Somewhere in my heart I had a hope that she would still be alive and would gain consciousness after doctors treated her at the hospital. But all the doctor did was said he was sorry and asked us to call the police.

Apart from the neighbors, the first people to reach our house were Rajendranath and his wife. Pooja rested her head on Raju’s wife’s shoulder and started sobbing. Being a man I was supposed to act strong in such a situation. So I just kept quiet.

After a few moments I said to Raju,

“I told you yesterday that I had a feeling that something was about to go wrong, didn’t I?”

He looked confused, but did not say anything.

“Raju, that astrologer Surendra Bhatt was right. My daughter had to pay for my wrong deeds in the past.”

“Who is Surendra Bhatt? When did you meet him?”

“Raju, the Bandra astrologer you took me to meet yesterday. Were you not sitting next to me when he was telling me about all this?”

“You need to rest Guddu. I don’t know any Surendra Bhatt in Bandra, or elsewhere. Moreover, I was not even in Mumbai yesterday. I came back early this morning from Kolkata.”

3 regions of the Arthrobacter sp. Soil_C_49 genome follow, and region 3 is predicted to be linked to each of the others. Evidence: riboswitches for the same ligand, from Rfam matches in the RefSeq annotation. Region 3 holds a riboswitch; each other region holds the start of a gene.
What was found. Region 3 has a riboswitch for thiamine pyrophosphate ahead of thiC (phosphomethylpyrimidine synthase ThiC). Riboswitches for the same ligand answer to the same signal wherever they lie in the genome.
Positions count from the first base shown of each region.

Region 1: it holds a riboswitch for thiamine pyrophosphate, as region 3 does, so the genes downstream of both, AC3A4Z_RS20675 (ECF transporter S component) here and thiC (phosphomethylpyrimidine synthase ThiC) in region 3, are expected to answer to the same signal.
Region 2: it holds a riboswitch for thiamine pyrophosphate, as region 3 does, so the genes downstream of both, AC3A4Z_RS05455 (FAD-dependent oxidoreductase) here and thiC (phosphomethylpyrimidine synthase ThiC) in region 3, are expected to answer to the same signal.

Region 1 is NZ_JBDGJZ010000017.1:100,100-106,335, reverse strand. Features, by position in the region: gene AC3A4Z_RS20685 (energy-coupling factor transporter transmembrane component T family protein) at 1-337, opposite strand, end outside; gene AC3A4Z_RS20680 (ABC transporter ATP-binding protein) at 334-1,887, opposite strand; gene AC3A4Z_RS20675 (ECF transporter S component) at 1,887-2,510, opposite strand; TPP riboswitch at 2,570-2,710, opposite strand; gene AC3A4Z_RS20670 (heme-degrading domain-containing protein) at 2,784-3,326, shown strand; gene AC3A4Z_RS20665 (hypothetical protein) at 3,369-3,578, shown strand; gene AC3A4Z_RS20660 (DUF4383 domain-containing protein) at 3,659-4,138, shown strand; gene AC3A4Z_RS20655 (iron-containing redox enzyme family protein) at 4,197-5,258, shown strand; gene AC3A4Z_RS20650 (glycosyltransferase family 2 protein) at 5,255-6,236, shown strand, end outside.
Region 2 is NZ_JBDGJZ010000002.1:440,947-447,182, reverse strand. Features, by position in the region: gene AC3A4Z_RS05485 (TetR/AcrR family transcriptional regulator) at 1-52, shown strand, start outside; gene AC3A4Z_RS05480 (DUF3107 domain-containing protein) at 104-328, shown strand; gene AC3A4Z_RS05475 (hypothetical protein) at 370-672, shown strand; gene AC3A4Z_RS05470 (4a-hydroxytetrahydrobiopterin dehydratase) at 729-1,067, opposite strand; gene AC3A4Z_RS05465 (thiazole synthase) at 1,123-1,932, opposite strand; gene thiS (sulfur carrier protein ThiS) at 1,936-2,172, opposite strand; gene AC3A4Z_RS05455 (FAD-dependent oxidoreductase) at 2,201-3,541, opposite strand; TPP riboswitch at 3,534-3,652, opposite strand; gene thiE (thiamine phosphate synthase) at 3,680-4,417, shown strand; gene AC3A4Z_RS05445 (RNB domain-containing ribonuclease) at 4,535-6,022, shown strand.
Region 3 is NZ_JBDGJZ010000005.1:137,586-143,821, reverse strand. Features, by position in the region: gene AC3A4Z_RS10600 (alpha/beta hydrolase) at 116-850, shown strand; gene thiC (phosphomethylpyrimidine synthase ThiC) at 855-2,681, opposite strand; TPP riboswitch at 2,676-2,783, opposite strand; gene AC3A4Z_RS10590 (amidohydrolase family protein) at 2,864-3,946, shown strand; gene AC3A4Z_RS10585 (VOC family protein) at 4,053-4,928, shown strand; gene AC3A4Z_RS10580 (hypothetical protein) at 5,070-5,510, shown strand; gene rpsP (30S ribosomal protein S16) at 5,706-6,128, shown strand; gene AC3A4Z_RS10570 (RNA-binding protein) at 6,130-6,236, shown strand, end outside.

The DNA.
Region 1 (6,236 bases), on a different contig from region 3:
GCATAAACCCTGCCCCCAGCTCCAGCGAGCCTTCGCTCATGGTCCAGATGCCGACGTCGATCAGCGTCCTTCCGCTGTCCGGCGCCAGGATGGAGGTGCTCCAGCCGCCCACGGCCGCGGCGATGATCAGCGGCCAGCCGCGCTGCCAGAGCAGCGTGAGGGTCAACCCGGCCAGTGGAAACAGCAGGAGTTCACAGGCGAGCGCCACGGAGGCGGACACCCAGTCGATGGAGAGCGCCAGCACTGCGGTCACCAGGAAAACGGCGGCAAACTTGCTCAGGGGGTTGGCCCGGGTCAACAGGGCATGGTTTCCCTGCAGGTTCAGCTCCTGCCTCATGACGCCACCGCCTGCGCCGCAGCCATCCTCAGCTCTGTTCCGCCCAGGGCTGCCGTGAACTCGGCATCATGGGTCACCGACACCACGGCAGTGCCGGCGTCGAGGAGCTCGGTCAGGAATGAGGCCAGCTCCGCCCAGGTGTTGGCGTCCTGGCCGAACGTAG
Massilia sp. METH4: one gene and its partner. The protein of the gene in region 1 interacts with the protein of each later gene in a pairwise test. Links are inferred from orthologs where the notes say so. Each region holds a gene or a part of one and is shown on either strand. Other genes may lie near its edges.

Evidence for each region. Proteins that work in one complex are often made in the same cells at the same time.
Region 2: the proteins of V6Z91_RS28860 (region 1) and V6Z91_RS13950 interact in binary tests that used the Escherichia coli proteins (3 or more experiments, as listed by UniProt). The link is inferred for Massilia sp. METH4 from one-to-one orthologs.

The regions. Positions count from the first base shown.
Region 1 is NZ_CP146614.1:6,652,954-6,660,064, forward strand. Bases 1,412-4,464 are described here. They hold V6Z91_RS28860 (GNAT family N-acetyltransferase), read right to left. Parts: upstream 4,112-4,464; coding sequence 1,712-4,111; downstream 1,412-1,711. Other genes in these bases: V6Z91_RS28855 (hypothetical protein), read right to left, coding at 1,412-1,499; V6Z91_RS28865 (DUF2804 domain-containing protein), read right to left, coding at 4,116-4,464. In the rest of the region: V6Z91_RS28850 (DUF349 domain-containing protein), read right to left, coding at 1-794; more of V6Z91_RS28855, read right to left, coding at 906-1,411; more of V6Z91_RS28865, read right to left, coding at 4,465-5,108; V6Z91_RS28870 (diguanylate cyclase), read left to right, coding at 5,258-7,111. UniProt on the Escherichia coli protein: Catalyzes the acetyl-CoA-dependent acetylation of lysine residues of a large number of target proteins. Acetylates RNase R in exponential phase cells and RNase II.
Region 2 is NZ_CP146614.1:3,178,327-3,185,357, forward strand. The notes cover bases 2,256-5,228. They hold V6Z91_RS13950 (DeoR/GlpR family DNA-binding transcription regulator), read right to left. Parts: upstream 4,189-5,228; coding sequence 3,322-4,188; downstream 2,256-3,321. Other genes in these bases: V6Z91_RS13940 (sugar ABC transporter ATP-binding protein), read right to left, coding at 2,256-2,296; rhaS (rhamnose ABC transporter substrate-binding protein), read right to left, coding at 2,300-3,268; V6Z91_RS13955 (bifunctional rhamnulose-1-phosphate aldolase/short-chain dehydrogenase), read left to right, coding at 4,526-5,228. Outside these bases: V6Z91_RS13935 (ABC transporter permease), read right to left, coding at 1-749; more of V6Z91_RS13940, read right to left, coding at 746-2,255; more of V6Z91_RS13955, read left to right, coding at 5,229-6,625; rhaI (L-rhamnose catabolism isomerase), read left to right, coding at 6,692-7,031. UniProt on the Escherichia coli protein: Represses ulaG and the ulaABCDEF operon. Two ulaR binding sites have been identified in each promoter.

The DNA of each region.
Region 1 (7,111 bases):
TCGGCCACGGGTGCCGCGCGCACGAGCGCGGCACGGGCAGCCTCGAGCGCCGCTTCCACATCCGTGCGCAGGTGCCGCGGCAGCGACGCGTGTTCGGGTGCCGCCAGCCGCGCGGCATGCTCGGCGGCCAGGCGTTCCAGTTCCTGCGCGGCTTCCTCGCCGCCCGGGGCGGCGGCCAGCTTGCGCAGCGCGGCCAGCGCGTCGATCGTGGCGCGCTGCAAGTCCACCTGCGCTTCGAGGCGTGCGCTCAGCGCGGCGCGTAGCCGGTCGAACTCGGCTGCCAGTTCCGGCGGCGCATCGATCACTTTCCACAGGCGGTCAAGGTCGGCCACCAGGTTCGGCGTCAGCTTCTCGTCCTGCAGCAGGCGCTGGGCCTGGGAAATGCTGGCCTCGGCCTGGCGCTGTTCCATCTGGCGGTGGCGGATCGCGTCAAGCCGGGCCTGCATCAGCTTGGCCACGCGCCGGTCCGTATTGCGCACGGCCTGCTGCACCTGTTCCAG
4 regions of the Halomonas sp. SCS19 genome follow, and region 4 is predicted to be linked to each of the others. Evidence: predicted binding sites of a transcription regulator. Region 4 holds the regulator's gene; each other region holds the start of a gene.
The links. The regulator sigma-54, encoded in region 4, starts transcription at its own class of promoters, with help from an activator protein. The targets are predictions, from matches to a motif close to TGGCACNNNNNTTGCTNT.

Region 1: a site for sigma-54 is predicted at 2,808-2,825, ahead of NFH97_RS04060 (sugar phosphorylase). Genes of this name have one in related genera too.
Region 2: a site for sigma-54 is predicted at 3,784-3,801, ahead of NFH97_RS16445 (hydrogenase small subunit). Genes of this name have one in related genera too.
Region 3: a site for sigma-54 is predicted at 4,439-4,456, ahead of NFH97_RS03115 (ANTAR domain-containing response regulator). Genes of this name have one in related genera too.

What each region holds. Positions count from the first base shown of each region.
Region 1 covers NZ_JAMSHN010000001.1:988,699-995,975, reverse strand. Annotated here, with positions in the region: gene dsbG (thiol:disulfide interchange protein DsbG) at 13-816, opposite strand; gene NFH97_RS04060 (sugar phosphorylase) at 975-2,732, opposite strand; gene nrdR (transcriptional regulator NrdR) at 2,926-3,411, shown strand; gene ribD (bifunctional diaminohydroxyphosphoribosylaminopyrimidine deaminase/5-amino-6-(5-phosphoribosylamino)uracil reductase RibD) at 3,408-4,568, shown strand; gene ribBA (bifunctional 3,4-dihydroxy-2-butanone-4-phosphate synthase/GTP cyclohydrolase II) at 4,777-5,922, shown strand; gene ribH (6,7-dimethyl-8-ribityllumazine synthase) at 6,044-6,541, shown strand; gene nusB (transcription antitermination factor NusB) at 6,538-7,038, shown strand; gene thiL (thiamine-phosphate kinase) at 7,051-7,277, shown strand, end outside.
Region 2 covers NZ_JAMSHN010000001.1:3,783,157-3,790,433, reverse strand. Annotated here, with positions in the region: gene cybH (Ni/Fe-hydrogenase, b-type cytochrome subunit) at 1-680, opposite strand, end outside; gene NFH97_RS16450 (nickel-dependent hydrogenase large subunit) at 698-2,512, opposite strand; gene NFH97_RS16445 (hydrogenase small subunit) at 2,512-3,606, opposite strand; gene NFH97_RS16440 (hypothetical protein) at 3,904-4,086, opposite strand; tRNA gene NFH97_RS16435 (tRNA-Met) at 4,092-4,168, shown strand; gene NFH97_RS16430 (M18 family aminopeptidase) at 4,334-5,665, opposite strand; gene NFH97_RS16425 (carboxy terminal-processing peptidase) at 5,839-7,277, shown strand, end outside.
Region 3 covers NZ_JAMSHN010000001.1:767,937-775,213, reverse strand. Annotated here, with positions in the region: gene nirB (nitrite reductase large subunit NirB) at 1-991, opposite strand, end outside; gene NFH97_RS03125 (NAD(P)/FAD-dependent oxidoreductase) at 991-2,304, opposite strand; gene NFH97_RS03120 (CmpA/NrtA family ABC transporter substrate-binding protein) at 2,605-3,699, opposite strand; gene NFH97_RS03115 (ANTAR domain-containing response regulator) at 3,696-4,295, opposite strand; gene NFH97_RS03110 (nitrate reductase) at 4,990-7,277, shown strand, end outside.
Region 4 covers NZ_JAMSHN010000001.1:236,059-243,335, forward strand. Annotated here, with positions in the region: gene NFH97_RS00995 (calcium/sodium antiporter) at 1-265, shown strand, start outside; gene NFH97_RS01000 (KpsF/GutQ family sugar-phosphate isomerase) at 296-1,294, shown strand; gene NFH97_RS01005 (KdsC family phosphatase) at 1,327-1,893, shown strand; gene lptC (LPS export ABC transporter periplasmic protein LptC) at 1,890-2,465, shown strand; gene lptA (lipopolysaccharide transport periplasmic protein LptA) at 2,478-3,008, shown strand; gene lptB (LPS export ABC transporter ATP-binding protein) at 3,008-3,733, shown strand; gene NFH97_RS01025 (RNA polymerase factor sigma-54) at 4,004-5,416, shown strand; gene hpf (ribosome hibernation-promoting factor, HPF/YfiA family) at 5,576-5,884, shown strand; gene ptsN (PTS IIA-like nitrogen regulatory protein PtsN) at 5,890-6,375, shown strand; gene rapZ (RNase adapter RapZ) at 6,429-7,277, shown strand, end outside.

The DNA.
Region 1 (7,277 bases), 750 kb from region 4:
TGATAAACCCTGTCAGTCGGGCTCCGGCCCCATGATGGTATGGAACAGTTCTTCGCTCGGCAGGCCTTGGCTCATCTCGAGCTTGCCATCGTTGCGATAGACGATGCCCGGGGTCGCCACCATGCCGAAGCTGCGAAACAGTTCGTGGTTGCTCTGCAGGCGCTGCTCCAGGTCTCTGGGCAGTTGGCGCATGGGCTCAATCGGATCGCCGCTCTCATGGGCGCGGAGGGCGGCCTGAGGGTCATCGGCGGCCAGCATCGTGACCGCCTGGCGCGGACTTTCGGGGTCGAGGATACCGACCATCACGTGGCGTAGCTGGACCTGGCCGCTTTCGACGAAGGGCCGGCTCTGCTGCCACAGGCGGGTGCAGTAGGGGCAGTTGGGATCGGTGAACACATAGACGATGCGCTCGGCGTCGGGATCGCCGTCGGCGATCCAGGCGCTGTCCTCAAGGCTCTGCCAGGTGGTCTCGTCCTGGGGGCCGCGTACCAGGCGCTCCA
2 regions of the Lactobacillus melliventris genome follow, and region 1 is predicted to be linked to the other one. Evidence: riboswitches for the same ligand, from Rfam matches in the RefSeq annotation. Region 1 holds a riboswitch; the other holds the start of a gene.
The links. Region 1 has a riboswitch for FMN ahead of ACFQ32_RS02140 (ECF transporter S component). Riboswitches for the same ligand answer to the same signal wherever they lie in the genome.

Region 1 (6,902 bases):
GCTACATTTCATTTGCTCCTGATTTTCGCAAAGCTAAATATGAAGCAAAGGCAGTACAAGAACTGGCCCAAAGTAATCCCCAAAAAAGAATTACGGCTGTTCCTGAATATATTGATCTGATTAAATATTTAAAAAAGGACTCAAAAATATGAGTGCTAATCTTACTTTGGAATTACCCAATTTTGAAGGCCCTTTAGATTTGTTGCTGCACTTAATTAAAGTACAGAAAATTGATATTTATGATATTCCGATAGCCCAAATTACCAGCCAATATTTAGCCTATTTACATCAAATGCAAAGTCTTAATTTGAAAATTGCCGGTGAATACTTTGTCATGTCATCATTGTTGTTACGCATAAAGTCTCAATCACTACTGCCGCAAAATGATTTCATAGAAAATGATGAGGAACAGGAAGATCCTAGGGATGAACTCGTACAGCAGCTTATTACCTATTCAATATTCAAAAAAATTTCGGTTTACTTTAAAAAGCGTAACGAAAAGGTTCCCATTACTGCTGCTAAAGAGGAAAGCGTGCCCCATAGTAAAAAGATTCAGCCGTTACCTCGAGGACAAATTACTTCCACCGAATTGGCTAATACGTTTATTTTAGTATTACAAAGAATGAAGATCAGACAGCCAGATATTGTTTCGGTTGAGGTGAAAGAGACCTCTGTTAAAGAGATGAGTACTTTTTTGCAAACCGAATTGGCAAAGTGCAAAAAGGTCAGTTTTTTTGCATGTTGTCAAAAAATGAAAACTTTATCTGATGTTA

“Then was that all a dream? Did we not meet that astrologer yesterday, I clearly remember the address. Senora Park on Oxford Street at Pali Hill in Bandra!”

“There is no street called Oxford Street in Pali Hill, Guddu. I know that area in and out. I do not recall a building by the name Senora Park either. Let’s meet the police, they are at the door.”

I was too stunned to say anything whatsoever. I saw Raju walking to the police, answering to their questions. Everything looked animated to me.

When the police was taking Gargi’s dead body away for the post mortem, I felt that I saw she was missing a finger on her left hand…